Q&A with Brazilian guitarist Igor Prado - old school meets new school, authentic blues feeling and the good times roll

"Blues came straight from the slaves from a community that suffered a lot and this same community changed that pain into joy and brought this amazing music and this amazing culture to this world. Both the African Americans with Blues, Soul, Funk, etc. and Afro-Brazilians with Samba, Choro, Bossa Nova, etc..."

Igor Prado: Groove & Good Times Roll

Igor Prado is a self-taught, home-grown guitarist who hails from Brazil. After backing other Brazilian blues acts for years and recording several album under the name The Prado Blues Band, Prado gives us an new album with Austrian Raphael Wressnig titled "Groove & Good Times" (2021). Old School meets New School! Their symbiosis makes you enjoy a perfect composition of authentic blues feeling with a good take on contemporary funkiness! Prado and Wressnig combine soul, blues and funk rhythms, thus provoking the production of happy hormones in the listener's brain. "Thanks to his virtuoso playing on the Hammond B-3, Raphael Wressnig has become the epitome of a modern Hammond organist".                           (Igor Prado / Photo by Marcelo Pretto)

Already five times this unique musician has been nominated for "Best Organ Player of the Year" in the Critics Poll of "DownBeat", a magazine being considered as kind of Holy Scripture in matters of Jazz. In cooperation with the Brazilian blues guitarist Igor Prado he has now produced the album "Groove & Good Times" released on September 17, 2021 on Pepper Cake Records on vinyl LP, CD and all digital platforms. Lineup: Raphael Wressnig - Hammond B-3 organ & Hohner D-6 clavinet, Igor Prado - guitars, Yuri Prado - drums & percussion.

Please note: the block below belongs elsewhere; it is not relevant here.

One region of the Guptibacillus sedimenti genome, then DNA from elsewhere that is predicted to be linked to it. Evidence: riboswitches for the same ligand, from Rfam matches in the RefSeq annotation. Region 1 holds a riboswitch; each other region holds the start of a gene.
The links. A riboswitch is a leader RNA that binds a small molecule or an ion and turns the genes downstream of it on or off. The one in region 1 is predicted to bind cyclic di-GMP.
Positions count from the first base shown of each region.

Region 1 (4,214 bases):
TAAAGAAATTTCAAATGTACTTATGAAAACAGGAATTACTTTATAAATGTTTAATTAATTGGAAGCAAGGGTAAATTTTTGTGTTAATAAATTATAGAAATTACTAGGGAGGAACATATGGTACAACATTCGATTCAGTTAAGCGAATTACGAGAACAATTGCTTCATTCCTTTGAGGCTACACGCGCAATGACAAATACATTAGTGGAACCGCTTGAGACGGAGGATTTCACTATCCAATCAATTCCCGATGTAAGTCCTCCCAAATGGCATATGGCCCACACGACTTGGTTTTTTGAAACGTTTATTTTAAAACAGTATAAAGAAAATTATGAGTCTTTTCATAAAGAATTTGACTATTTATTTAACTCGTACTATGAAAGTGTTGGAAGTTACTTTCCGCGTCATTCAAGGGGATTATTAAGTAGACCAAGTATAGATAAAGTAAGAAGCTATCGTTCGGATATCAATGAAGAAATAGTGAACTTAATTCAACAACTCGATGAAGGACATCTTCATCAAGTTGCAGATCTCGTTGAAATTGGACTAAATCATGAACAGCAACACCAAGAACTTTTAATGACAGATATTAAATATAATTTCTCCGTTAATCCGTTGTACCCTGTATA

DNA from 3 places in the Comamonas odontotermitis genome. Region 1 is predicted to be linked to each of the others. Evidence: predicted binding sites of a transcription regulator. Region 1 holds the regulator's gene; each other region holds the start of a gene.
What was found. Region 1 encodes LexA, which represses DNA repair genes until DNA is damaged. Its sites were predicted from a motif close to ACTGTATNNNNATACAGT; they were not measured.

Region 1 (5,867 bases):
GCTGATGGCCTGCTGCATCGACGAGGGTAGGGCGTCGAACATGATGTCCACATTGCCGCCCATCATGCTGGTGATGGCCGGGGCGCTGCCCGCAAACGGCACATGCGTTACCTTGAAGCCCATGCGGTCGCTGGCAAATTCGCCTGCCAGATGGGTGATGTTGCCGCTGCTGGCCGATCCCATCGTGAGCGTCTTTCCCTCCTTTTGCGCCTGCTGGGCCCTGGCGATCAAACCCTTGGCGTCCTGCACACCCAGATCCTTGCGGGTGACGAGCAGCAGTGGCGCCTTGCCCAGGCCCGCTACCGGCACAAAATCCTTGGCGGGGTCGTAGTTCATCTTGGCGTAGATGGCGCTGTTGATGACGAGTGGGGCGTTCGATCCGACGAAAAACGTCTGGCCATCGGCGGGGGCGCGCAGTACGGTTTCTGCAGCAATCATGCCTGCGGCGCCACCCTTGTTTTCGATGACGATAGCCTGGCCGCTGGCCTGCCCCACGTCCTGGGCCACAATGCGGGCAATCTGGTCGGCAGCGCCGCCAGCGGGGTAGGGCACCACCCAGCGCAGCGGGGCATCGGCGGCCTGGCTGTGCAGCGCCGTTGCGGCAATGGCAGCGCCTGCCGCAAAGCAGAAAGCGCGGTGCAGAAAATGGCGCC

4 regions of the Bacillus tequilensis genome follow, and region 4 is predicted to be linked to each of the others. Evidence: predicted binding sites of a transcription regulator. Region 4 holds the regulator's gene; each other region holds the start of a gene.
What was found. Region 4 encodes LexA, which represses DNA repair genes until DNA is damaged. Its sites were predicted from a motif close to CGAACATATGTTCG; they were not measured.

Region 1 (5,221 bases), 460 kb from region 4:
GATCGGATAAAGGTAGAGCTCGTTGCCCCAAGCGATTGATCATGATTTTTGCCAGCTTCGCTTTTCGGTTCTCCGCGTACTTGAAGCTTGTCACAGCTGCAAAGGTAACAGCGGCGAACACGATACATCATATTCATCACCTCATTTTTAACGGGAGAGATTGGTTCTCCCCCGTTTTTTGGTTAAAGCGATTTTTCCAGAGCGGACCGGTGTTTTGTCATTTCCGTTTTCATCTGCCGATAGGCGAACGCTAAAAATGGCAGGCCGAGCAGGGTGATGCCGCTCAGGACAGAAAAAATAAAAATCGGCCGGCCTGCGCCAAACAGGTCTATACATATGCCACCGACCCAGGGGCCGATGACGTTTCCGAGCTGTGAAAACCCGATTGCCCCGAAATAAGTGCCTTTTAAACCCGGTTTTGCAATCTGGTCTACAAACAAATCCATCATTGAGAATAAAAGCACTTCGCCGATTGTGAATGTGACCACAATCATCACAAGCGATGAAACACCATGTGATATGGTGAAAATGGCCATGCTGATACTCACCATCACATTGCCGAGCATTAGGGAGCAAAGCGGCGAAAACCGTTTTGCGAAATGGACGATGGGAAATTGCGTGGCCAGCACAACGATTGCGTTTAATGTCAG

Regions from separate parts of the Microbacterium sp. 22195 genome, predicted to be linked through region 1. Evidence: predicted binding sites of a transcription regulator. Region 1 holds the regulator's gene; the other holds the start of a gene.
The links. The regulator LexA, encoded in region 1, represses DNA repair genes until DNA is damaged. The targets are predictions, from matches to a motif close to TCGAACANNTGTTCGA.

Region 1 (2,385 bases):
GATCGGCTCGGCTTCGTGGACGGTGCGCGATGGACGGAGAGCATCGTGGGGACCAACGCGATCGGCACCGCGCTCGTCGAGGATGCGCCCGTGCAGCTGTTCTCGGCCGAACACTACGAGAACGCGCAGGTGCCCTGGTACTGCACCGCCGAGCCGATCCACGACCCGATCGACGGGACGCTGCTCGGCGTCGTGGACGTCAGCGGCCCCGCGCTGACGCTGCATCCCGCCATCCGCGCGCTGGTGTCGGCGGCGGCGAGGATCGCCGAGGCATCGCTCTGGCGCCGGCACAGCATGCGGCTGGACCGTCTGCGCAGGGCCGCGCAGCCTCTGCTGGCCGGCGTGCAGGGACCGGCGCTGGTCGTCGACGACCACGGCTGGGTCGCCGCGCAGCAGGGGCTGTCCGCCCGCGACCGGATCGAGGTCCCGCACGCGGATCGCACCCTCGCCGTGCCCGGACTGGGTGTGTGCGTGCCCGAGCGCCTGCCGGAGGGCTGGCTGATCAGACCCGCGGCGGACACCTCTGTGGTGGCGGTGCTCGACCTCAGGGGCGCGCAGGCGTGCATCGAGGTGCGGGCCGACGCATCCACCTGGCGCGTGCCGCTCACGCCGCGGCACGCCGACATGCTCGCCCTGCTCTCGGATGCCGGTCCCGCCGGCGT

Interview by Michael Limnios

How has the Afro-American Roots music influenced your views of the world and the journeys you’ve taken?

I was fortunate to have been born around musicians in the family. My Uncle and my Father used to play a lot of “Choro Music” (kind of old school type of Samba) at the family reunions as far back as I can remember and also my father used to spin Vinyls for me, stuff like Little Richard and Chuck Berry. I don't know why but that music impacted me since the first time I heard it. My Mom used to tell this funny story about me entering in the middle one of the jam sessions with all the old school guys playing “Choro & Samba” and suddenly I was grabbing the microphone and screaming stuff like “Lucilleeeee!” Hahahaha…

Since then, I totally fell in love with afro-american roots music and was always studying, learning and trying to understand this form of art, and well, I still am…. Now my next goal will be to do my kind of blend w/ Afro-American & Afro-Brazilian styles.

How do you describe your sound, music philosophy and songbook? Where does your creative drive come from?

My whole career was pretty much based on Blues, Soul & old school funk music but over the last five years I've been trying to develop my own voice. I just released a brand-new album (Groove & Good Times) in collaboration with my friend Raphael Wressnig, a super talented organist from Austria. We recorded a lot of grooves and we are trying to start this new approach and start to blend Afro-Brazilian culture into Funk, Soul & R&B.